The Division I leader in stolen bases (37), Jones often earns 80 grades for his speed. This year, he made a lot of progress at the plate and in the field, reducing his strikeout rate by nearly 10%, doubling his isolated slugging percentage, and making far less errors. Now, Jones looks like he may be able to stick at shortstop, with second base or center field as reasonable fallback options. With speed dwindling in the game, he possesses tons of fantasy upside.

23. Colorado Rockies – Michael Toglia, 1B/OF, UCLA

As stated above, Toglia finished strong in Pac-12 Conference play and the NCAA Tournament. A switch-hitter, he has plus raw power from both sides of the plate. His poor early season performance caused concern about his hit tool. Indeed, he has always suffered a good bit of swing-and-miss, including a 63-to-26 strikeout-to-walk ratio this year. Even with a below-average hit tool, his power will play, especially in Coors Field. This is an ideal landing spot for Toglia.

24. Cleveland Indians – Daniel Espino, RHP, Georgia Premier Academy (GA)

Espino has incredible stuff, including a mid-to-upper-90s fastball and two breaking balls that flash plus. Further, he has a promising, but firm, change-up and solid command. However, prep pitchers who throw this hard often suffer arm injuries, he has a long arm action, and he lacks ideal size (reports range from 6’0″ to 6’2″). Regardless, Espino may have the best repertoire in this class and the most upside.

25. Los Angeles Dodgers – Kody Hoese, 3B, Tulane

Hoese was one of the top hitters in Division I this year (.391/.486/.779 with 23 home runs). Large (6’4″) and strong, he has plus (or better) raw power and solid contact skills despite his long levers.

26. Arizona Diamondbacks – Blake Walston, LHP, New Hanover HS (NC)

This pick is compensation for unsigned 2018 first round pick Matt McLain. This may be the first serious reach of the draft, and likely an under-slot deal. Regardless, Walston is athletic and extremely projectable (6’4″ and 175 pounds) with a potential plus or better curveball.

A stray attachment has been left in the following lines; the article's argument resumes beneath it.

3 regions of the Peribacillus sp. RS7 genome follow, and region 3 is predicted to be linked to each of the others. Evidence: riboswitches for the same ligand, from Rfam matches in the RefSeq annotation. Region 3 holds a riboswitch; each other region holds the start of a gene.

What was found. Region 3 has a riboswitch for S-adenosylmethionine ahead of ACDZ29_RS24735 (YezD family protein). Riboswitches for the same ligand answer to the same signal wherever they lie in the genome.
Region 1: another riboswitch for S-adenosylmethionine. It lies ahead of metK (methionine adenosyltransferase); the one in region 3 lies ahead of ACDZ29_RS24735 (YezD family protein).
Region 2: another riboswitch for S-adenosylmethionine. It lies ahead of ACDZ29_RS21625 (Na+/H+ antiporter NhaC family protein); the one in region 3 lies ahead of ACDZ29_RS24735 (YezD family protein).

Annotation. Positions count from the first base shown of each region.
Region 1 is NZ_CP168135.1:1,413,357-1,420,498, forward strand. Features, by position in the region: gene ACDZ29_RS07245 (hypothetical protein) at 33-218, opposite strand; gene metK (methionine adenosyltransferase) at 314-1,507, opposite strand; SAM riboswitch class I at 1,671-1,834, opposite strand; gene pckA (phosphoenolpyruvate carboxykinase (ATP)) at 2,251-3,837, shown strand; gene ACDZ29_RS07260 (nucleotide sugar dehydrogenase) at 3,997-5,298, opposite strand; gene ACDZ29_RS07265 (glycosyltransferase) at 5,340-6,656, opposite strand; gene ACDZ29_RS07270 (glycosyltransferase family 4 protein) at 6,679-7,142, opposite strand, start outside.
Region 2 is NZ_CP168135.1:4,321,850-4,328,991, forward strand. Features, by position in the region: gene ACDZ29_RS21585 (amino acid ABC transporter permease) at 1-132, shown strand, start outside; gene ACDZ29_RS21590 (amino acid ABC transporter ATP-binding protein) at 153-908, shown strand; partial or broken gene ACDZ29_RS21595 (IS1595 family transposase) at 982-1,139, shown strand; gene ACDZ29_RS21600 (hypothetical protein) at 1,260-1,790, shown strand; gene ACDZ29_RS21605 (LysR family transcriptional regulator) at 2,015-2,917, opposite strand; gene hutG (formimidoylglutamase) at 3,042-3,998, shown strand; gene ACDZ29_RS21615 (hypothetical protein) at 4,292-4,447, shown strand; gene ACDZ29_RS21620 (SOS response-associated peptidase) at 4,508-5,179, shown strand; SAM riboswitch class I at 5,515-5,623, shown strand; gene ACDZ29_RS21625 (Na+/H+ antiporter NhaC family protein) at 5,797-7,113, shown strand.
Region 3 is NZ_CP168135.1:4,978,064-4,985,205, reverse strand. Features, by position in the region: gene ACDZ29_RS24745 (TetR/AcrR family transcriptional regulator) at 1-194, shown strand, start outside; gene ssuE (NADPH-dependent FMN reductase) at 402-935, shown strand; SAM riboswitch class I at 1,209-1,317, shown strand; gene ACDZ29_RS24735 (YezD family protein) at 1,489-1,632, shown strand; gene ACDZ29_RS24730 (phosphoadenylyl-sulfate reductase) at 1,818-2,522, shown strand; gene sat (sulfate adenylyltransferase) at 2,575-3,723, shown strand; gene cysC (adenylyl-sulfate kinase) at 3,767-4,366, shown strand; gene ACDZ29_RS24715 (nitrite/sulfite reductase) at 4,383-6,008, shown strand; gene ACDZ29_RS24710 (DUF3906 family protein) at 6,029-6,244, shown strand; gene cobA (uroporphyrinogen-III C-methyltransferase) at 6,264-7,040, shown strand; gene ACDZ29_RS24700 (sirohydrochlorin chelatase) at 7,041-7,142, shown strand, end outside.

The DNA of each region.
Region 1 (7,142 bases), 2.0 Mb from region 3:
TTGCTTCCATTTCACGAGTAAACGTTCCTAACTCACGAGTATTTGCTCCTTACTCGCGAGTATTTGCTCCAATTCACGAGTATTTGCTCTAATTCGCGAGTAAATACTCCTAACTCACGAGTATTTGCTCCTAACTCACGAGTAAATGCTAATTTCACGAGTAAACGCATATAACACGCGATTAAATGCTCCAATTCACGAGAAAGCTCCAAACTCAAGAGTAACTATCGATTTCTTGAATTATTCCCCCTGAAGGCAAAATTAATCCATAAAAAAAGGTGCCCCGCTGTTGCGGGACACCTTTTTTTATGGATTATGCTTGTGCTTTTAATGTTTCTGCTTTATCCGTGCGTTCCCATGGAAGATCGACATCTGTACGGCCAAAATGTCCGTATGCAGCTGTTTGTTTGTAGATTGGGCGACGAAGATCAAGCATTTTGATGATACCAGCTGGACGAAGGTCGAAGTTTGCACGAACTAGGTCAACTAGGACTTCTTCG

27. Chicago Cubs – Ryan Jensen, RHP, Fresno State

The biggest reach so far. Jensen lacks ideal size (6’0″) and throws very hard, mid-to-upper-90s fastball. His offspeed pitches are both borderline-average and he has average command. Ultimately, he likely profiles as a potential high-leverage reliever.

28. Milwaukee Brewers – Ethan Small, LHP, Mississippi State

A finesse left-handed pitcher, Small utilizes tons of deception to allow his upper-80s-to-low-90s fastball to play up. Further, he has a potential above-average change-up, with excellent arm speed, and above-average command. Development of his breaking ball will be crucial.

29. Oakland Athletics – Logan Davidson, SS, Clemson

Davidson is a switch-hitter with above-average raw power and above-average speed, but a long swing creates some swing-and-miss. This pick is somewhat similar to the Athletics’ pick of Jeremy Eierman last year in terms of hit tool questions, above-average power, and average-to-above speed. Davidson is a better defender, though. Concerningly, he struggled in the Cape Cod League two straight summers.

30. New York Yankees – Anthony Volpe, SS, Delbarton HS (NJ)

An above-average defender, Volpe lacks much upside at the plate, with limited power and speed. More of a gamer, strong real-life prospect, than a fantasy performer.

31. Los Angeles Dodgers – Michael Busch, 1B/OF (2B?!), UNC

This pick is compensation for unsigned 2018 first round pick J.T. Ginn. Busch struggled down the stretch, causing him to fall to the late first round. In addition, he lacks size (6’0″) and athleticism, likely limiting him to left field defensively. At the plate, however, he has a long track record of success, hitting and hitting for power. Busch has a quick, left-handed swing, with all-fields power and excellent discipline. Interestingly, the Dodgers announced him as a second baseman!

32. Houston Astros – Korey Lee, C, California

Overshadowed by Andrew Vaughn, Lee quietly performed very well this year (.338/.419/.626 with 15 home runs). He has plus raw power, but a borderline-average hit tool and some swing-and-miss concerns. Most importantly, Lee is a solid defender with a strong arm.

Compensation Picks

33. Arizona Diamondbacks – Brennan Malone, RHP, IMG Academy (FL)

This pick is compensation for Patrick Corbin. Presumably, Malone is an over-slot deal as a well-regarded prep arm with a low-to-mid-90s fastball and three average-to-above secondaries (slider, curveball, and change-up). Further, he has an ideal 6’4″ frame with remaining projection. At the National High School Invitational in April, he impressed in front of tons of scouts.